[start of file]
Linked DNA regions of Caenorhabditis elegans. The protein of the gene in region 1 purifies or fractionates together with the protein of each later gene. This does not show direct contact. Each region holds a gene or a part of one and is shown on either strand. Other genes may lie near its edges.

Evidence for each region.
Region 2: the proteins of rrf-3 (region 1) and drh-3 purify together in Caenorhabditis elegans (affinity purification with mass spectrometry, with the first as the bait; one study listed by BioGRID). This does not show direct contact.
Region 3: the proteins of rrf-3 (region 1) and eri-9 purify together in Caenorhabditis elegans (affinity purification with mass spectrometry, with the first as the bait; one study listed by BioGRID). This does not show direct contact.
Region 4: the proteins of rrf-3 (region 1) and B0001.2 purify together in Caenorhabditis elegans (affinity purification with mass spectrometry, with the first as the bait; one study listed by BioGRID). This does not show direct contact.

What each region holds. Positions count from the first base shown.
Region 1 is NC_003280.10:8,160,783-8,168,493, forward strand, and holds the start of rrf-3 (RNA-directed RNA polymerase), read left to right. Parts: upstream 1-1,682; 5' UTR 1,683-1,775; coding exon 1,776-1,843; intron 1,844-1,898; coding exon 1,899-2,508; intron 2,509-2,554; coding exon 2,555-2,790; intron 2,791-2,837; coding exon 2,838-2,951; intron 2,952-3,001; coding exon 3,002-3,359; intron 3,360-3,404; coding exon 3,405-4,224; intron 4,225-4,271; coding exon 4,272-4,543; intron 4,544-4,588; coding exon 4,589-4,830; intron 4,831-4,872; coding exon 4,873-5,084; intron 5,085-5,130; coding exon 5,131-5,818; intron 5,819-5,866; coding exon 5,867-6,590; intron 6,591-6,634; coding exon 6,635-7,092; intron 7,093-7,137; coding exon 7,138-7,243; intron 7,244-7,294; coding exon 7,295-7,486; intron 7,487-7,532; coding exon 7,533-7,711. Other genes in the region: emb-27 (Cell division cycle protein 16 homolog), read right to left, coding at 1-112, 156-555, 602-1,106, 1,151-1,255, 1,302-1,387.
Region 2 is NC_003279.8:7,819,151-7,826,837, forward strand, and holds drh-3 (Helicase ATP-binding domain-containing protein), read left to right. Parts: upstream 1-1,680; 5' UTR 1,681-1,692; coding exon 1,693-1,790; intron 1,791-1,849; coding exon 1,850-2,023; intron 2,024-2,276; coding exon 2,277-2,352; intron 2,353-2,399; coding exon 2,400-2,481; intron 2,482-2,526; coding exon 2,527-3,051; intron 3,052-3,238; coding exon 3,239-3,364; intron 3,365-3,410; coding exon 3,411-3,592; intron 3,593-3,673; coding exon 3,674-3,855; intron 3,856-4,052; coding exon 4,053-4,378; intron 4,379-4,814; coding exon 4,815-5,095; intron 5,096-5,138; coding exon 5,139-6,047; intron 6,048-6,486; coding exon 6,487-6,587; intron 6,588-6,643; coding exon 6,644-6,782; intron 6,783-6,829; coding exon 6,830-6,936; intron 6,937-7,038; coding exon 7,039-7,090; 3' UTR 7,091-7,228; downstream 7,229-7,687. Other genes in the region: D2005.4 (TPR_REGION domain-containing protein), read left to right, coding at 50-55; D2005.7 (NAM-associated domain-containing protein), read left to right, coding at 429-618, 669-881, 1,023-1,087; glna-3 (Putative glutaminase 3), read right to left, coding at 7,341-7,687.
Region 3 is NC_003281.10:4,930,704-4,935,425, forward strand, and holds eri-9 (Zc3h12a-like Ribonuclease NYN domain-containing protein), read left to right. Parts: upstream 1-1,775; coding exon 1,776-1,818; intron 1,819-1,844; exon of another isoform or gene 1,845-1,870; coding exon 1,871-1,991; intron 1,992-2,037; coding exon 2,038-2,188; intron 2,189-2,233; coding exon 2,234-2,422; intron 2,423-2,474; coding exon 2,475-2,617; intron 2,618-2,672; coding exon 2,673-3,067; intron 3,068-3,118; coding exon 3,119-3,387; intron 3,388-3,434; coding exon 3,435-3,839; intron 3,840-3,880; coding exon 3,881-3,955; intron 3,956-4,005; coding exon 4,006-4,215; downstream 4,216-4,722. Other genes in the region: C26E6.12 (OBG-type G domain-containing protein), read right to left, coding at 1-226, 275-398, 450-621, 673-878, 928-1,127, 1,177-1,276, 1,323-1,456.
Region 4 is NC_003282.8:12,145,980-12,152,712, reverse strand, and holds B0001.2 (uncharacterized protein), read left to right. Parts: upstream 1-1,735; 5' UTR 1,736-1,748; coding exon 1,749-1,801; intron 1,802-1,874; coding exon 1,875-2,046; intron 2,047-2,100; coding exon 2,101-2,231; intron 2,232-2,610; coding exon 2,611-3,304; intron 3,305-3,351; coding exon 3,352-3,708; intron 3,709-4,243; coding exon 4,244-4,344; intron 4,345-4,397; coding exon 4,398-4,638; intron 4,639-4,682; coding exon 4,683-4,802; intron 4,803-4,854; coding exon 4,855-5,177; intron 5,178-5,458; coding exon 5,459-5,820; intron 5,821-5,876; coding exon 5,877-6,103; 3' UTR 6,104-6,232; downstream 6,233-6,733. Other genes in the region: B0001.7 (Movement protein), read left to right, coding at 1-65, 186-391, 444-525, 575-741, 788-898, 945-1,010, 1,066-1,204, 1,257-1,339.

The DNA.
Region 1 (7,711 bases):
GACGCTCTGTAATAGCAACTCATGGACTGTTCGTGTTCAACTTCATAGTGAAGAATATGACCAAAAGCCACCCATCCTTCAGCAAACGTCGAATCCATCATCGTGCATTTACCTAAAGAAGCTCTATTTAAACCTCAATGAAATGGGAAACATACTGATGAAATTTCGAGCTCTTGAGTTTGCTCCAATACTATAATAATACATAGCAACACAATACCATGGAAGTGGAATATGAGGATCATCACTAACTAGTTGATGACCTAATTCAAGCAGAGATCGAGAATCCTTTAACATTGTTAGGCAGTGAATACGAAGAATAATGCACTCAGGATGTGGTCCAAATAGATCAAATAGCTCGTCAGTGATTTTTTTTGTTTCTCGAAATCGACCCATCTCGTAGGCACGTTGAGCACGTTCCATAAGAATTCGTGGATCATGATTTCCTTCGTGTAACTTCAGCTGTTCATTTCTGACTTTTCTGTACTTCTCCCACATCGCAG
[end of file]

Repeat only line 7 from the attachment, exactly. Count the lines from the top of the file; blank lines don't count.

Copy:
Region 1 is NC_003280.10:8,160,783-8,168,493, forward strand, and holds the start of rrf-3 (RNA-directed RNA polymerase), read left to right. Parts: upstream 1-1,682; 5' UTR 1,683-1,775; coding exon 1,776-1,843; intron 1,844-1,898; coding exon 1,899-2,508; intron 2,509-2,554; coding exon 2,555-2,790; intron 2,791-2,837; coding exon 2,838-2,951; intron 2,952-3,001; coding exon 3,002-3,359; intron 3,360-3,404; coding exon 3,405-4,224; intron 4,225-4,271; coding exon 4,272-4,543; intron 4,544-4,588; coding exon 4,589-4,830; intron 4,831-4,872; coding exon 4,873-5,084; intron 5,085-5,130; coding exon 5,131-5,818; intron 5,819-5,866; coding exon 5,867-6,590; intron 6,591-6,634; coding exon 6,635-7,092; intron 7,093-7,137; coding exon 7,138-7,243; intron 7,244-7,294; coding exon 7,295-7,486; intron 7,487-7,532; coding exon 7,533-7,711. Other genes in the region: emb-27 (Cell division cycle protein 16 homolog), read right to left, coding at 1-112, 156-555, 602-1,106, 1,151-1,255, 1,302-1,387.